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Tech Update: Do People Believe in Artificial Intelligence? | Technology TOU

Do People Believe in Artificial Intelligence? | Technology

What exactly is Artificial Intelligence (AI)?

It sounds like science fiction, and often creates images of machines that become smarter if not smarter than humans. To describe it more practically (and accurately), AI refers to the use of computers and data to solve problems and in some cases to make decisions.

A range of industries use AI for a number of purposes, including healthcare and the automotive industry. For example, artificial intelligence has been invented as a way to help doctors make better diagnosis and treatment decisions; Using data about patients, artificial intelligence can predict which medication may be more effective for a given treatment. AI has also become increasingly popular and common in our daily lives: just think of how Alex and Siri are at the forefront of our daily activities.

Given how popular AI is becoming in our world, an important ethical question arises: Do we trust AI to do what we need to do? A new study published in International Journal of Human-Computer Interaction Attempted to give a quantitative answer to this question.

Researchers at the University of Tokyo developed an “octagon measure” to measure people’s perceptions of AI, which was used to rate people’s perceptions of AI in a number of categories, such as fairness, privacy, liability and responsibility. The researchers then sent respondents four scenarios to judge and analyze based on these eight categories: AI-generated art, customer service AI, autonomous weapons and AI in crime prediction.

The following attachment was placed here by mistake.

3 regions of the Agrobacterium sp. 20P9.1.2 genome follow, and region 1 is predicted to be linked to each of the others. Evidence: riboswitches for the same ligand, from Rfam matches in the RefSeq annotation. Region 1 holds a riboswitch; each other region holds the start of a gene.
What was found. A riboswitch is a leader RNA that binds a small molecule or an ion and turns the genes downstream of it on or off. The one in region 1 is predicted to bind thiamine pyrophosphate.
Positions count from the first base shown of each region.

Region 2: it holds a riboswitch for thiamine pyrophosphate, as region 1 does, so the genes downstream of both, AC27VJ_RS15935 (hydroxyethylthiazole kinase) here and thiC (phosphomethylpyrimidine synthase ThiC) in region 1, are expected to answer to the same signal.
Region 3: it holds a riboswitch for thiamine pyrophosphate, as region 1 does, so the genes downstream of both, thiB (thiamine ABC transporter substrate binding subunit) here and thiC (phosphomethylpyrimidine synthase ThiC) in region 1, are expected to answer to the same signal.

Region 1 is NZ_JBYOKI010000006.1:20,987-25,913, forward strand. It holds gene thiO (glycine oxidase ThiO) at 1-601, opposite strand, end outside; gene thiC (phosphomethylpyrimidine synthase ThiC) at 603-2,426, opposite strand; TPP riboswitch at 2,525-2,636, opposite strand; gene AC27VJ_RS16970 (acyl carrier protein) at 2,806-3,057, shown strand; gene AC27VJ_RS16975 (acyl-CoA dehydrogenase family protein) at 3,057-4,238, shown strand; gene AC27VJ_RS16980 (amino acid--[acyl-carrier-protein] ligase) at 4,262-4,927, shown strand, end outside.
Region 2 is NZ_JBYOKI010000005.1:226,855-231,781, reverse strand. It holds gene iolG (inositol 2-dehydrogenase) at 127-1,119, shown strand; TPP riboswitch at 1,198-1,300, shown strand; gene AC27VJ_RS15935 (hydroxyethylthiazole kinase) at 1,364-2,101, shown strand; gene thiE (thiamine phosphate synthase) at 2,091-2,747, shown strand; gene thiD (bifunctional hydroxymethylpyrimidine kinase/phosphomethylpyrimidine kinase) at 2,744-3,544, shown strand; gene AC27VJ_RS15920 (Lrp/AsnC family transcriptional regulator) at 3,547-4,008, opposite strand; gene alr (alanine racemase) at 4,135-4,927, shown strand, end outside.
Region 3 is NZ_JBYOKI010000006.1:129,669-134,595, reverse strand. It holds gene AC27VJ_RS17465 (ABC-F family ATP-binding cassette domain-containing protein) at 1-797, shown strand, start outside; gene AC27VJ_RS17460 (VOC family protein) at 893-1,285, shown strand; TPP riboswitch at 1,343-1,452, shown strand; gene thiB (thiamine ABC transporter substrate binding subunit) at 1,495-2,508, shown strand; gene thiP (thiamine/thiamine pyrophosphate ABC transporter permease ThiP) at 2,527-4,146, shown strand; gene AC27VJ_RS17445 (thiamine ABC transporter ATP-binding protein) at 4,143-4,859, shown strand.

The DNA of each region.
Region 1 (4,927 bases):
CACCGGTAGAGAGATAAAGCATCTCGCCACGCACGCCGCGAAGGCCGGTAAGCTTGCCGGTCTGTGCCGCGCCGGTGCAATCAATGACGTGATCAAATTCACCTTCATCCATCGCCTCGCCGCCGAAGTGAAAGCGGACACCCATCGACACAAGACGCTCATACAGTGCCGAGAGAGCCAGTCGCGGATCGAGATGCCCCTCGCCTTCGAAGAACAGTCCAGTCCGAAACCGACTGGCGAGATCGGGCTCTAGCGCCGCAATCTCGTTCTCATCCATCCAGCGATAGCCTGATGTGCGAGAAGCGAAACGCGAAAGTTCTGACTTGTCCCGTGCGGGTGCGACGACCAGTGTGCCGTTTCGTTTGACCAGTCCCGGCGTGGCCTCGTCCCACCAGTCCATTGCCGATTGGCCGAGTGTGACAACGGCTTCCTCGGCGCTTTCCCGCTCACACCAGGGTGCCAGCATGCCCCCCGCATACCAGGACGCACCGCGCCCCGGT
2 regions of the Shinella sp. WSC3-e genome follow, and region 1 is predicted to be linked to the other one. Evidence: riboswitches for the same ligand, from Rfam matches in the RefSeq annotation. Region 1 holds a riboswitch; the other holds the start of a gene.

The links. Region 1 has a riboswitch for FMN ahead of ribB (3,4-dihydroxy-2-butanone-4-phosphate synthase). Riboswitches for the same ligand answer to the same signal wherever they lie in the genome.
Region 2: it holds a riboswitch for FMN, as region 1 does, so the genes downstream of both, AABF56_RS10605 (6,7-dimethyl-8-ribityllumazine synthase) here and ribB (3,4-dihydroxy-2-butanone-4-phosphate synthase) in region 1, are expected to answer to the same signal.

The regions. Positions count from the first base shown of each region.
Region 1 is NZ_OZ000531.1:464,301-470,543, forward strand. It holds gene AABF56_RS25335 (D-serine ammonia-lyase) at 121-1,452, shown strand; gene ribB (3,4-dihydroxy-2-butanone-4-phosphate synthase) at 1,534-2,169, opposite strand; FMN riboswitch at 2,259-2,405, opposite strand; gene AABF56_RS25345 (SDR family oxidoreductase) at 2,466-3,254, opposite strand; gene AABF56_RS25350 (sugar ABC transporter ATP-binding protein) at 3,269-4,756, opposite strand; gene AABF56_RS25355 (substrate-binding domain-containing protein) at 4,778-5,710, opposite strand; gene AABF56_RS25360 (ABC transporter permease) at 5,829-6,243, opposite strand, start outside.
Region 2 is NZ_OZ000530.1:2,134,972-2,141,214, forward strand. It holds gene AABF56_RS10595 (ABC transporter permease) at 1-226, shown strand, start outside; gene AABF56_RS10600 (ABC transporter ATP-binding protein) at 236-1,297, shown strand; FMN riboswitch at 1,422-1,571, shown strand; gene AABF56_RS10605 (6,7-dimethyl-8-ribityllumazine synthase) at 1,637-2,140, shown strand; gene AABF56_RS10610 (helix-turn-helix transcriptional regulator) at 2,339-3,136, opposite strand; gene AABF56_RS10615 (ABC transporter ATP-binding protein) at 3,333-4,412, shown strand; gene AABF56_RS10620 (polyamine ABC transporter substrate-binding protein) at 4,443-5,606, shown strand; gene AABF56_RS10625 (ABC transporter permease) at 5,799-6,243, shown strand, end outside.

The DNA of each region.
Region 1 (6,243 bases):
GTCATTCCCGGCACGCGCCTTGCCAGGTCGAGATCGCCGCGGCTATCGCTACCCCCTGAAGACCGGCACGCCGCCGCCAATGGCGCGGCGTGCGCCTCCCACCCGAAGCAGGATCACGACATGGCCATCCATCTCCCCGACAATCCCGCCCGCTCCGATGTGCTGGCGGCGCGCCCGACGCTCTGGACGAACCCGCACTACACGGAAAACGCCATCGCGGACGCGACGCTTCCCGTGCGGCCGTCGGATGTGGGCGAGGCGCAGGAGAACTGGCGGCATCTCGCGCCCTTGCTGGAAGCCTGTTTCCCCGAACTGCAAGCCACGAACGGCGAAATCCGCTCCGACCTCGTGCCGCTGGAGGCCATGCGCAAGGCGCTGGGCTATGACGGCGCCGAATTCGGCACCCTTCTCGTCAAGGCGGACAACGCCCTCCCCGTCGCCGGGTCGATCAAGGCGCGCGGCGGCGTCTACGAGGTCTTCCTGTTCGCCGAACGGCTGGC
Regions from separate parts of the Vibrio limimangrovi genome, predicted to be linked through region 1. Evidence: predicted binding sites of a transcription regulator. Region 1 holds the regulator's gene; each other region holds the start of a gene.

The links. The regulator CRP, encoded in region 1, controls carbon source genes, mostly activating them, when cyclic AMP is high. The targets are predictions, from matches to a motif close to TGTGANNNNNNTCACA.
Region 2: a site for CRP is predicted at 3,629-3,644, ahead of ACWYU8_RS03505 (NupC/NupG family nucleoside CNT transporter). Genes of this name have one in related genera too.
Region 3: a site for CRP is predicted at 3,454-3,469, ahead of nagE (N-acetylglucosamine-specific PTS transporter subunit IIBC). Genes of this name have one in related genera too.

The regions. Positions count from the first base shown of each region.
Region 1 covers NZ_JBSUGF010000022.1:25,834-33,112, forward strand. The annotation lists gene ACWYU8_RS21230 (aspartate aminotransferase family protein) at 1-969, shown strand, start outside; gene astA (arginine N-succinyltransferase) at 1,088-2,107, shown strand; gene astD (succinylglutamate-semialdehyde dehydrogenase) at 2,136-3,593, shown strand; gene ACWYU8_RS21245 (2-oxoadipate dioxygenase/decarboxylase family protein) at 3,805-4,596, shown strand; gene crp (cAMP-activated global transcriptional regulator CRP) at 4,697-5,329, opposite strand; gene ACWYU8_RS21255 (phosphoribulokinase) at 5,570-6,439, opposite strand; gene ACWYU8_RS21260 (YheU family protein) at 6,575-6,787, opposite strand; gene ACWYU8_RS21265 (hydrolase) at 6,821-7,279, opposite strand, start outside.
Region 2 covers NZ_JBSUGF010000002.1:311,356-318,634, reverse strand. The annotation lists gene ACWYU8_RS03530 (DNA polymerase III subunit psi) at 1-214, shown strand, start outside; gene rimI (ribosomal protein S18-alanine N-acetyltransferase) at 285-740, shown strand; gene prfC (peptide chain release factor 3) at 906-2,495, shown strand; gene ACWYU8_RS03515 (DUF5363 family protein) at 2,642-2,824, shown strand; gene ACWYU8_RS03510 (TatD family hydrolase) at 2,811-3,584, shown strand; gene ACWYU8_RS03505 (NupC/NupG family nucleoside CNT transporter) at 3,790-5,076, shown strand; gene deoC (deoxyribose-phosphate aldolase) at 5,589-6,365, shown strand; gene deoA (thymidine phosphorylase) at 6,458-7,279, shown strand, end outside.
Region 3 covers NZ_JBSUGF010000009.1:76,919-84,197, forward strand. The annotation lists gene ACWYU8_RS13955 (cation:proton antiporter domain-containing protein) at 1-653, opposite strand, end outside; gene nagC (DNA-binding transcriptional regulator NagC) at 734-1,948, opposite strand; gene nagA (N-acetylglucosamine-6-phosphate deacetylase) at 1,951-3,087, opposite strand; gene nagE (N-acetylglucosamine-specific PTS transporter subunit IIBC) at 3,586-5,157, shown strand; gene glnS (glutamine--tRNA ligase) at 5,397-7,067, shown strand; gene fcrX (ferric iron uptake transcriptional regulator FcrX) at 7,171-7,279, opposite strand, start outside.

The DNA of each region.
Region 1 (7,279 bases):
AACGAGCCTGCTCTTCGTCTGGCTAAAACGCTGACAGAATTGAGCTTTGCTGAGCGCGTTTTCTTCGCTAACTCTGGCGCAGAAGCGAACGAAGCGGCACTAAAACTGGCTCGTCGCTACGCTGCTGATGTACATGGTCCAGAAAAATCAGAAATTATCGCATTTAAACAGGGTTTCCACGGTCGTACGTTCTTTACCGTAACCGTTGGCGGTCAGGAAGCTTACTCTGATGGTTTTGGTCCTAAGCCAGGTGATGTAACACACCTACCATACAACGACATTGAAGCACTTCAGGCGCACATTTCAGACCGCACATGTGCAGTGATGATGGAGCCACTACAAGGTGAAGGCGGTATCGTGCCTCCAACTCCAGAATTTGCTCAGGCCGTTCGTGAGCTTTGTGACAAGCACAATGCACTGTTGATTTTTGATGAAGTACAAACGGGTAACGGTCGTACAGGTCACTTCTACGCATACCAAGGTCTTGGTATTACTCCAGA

In addition to gathering demographic information, the researchers found that the risks posed by these various scenarios are viewed more negatively by women, older individuals, and those with knowledge of AI content, which is consistent with previous work. That is, AI had less favorable views on this demographic. The researchers also noted that there is much more concern and hesitation about the use of AI in weapons, a discovery that was not unexpected.

The study team hopes that their assessment scale could be used to better measure public perceptions about AI technology in the future and help bridge the gap in understanding what is true as opposed to what people think about AI.

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Source: Eureka Warning!; eyeInternational Journal of Human-Computer Interaction

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